It shouldn’t be part of anyone’s job to be treated this way. Nearly one-fifth of the way through the 21st century, you shouldn’t have to walk up five flights of stairs in a brand new construction to do your job. (Should you choose to, more power to you and your quads.) Nor should you wait for 25 minutes, without any explanation let alone apology, with hundreds of other people in front of an elevator that just doesn’t open (even if, when it finally arrives, it opens onto an industrial take on pretty pink). Along the way, you shouldn’t be pushed by one guard and refused basic assistance by two others, no matter how uncool they (rightfully) deem you.
That out of the way, on Thursday night, Miuccia Prada showed another powerful, intriguing collection, this one inspired in part by her change of venue to the newest addition to the Fondazione Prada complex, a newly constructed tower. Its black floor and floor-to-ceiling windows looking out over a field of neon signs got Prada thinking about how women navigate the night. “I liked the idea of the night, the night as the place for adventure, the place of freedom and its limits,” she said during a preshow press conference. “Women, on the one hand, have to be strong and protected, aggressive and powerful. On the other side, you bring with you all the characteristics of femininity, sometimes carried on from our past and how you’ve been raised.”
Prada also mused about safety concerns. Whether or not that was because of the #MeToo movement, who knows? “I always say, if you want to go out at night naked you should be able to. It’s part of the individual freedom,” she said, before acknowledging that belief and reality can at times collide. “The other night, at my age, I walked a bit and I felt insecure, so I can imagine a young girl who wants to go out [dressed] sexy, why not? Probably she feels insecure.”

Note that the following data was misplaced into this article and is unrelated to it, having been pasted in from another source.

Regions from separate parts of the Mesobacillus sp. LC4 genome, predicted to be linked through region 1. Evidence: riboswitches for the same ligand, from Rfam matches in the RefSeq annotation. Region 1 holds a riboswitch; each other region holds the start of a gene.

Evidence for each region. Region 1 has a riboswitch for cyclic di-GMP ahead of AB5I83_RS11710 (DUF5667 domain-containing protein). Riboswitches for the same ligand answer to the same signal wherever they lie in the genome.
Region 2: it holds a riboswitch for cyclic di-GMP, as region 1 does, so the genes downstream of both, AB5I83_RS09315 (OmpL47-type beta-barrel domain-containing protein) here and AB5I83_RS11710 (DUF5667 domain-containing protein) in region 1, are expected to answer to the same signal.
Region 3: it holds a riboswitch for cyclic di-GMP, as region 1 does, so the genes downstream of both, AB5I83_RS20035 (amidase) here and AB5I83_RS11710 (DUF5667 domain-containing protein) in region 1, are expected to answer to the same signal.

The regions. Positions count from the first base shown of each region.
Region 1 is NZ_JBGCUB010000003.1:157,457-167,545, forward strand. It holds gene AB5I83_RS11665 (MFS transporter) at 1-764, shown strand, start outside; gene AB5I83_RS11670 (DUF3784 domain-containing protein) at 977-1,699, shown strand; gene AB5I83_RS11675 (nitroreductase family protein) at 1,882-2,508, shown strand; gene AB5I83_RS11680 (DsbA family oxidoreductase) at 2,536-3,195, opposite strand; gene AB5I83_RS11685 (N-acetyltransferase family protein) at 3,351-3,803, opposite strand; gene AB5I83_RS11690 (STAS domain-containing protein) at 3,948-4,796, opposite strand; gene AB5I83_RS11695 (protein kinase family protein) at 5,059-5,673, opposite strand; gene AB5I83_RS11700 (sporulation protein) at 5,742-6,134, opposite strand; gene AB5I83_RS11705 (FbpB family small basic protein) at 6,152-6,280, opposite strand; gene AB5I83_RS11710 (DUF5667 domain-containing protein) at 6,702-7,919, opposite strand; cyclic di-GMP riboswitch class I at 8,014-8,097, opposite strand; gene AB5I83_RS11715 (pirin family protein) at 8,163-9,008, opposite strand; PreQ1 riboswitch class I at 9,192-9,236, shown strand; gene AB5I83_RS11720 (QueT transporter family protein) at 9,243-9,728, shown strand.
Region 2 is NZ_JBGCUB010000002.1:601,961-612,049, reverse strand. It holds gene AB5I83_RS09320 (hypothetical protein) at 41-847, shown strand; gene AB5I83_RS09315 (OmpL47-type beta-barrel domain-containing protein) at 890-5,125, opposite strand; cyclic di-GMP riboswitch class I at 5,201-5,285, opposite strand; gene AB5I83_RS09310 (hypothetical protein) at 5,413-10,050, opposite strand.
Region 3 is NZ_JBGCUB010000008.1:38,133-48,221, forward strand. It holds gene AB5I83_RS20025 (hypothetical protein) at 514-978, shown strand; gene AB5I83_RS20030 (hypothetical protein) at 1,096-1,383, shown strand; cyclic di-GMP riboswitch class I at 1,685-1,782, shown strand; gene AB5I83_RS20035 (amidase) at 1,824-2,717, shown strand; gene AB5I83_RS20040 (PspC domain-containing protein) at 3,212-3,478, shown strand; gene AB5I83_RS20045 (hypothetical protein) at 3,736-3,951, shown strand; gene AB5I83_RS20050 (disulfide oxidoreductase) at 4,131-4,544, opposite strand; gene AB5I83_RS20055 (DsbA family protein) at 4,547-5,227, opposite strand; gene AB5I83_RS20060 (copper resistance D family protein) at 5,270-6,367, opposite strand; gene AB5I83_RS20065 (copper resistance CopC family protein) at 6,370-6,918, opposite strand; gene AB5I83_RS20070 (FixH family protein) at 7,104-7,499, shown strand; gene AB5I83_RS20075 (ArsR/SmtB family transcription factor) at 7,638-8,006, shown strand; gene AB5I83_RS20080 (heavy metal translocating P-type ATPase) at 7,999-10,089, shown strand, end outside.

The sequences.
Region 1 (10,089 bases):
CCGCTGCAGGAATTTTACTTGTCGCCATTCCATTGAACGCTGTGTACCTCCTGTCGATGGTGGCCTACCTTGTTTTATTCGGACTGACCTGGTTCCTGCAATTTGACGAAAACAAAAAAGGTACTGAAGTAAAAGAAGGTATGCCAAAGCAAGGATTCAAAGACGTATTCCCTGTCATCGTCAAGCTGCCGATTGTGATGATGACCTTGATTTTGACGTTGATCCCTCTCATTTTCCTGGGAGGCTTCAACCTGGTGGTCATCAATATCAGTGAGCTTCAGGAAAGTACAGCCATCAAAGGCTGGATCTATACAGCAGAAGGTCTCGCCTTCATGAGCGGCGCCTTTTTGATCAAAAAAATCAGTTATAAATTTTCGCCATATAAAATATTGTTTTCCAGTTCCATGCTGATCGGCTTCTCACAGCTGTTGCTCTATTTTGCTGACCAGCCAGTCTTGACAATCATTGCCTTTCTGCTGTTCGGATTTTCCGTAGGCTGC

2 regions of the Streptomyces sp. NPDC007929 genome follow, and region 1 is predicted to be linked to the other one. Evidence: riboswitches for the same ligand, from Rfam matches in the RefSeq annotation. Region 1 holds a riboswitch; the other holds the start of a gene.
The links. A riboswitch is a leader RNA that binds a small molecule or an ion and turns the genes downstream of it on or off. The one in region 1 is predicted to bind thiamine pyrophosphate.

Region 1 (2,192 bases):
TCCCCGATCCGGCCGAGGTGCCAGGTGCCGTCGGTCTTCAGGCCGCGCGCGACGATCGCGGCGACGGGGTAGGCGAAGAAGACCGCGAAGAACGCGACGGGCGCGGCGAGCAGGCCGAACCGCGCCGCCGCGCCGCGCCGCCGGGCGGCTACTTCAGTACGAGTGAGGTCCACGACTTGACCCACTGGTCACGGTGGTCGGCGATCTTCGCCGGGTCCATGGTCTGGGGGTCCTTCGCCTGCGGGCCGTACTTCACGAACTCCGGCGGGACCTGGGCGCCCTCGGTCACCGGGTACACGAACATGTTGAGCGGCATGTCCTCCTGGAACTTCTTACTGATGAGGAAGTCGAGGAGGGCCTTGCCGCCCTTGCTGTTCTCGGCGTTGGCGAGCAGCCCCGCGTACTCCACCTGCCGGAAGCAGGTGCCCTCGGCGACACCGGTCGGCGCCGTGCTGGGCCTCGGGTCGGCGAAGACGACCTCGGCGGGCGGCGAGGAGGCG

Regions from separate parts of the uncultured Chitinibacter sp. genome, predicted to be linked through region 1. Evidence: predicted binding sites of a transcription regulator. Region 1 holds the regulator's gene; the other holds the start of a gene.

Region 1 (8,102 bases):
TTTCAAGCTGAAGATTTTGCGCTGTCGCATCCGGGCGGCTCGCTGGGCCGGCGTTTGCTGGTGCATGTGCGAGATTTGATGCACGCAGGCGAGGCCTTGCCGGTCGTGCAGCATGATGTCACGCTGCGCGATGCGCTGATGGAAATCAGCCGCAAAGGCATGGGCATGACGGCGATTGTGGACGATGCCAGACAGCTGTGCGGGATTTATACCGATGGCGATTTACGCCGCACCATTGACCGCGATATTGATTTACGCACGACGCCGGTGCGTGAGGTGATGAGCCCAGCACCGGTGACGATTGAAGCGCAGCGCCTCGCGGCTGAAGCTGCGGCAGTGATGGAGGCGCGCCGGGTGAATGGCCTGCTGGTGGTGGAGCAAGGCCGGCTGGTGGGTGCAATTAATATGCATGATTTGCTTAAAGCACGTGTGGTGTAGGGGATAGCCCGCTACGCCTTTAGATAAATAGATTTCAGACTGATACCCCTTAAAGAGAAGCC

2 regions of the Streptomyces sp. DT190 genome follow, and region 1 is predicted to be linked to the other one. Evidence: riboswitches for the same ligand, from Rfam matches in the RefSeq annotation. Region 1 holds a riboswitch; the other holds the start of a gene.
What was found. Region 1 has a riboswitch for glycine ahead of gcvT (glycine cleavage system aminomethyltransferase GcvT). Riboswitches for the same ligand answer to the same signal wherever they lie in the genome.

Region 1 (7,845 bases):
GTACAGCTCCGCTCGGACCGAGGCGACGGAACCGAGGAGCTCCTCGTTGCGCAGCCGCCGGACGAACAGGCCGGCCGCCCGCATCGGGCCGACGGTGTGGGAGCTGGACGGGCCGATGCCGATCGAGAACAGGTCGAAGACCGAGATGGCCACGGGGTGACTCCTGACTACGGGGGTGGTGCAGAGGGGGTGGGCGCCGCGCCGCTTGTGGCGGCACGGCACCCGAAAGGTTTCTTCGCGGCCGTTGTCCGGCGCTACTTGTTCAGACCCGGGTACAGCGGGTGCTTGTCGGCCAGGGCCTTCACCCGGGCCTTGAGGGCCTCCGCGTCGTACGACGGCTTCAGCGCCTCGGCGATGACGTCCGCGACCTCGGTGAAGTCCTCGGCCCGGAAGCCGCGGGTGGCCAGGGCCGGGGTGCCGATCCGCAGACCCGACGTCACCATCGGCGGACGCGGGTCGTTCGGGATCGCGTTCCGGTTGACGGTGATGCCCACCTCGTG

Somehow, Prada funneled all that through her intellectual, sociopolitical fashion perspective and out came a captivating, characteristically provocative collection. It played classic tropes of femininity — corsetry, flowers, veiling, bows, sequins — against traditional men’s wear fabrics; high-tech, industrial materials, and elements of sports. Shapes range from gentle to big and bulky, sometimes in combination. And throughout came the message that Prada women do not go quietly into the dark night.
The clothes were as complicated and compelling as the overall message — to what degree one decoded it. Certainly, there were fabulous dresses, skirts, coats of the dressed-up variety played against serious sportiness — much of it flashing newfangled logos.
A cynic might say that Prada crafted a deep-thoughts motif around a merch-driven objective: to remind that when it comes to luxury’s integration of sport and street, she was way ahead of the curve; hence the healthy dose of Prada Sport on view. She herself acknowledged the conundrum of using the runway to address issues larger than fashion. “How to combine the horizons of our thoughts with the reality of our job,” Prada said, “which, after all, is a business of luxury companies which sell luxury goods to rich people?”
That Prada is willing to articulate that internal dilemma is admirable. That she can tackle it on her runway with great clothes makes her brand’s fall fashion horizon plenty alluring.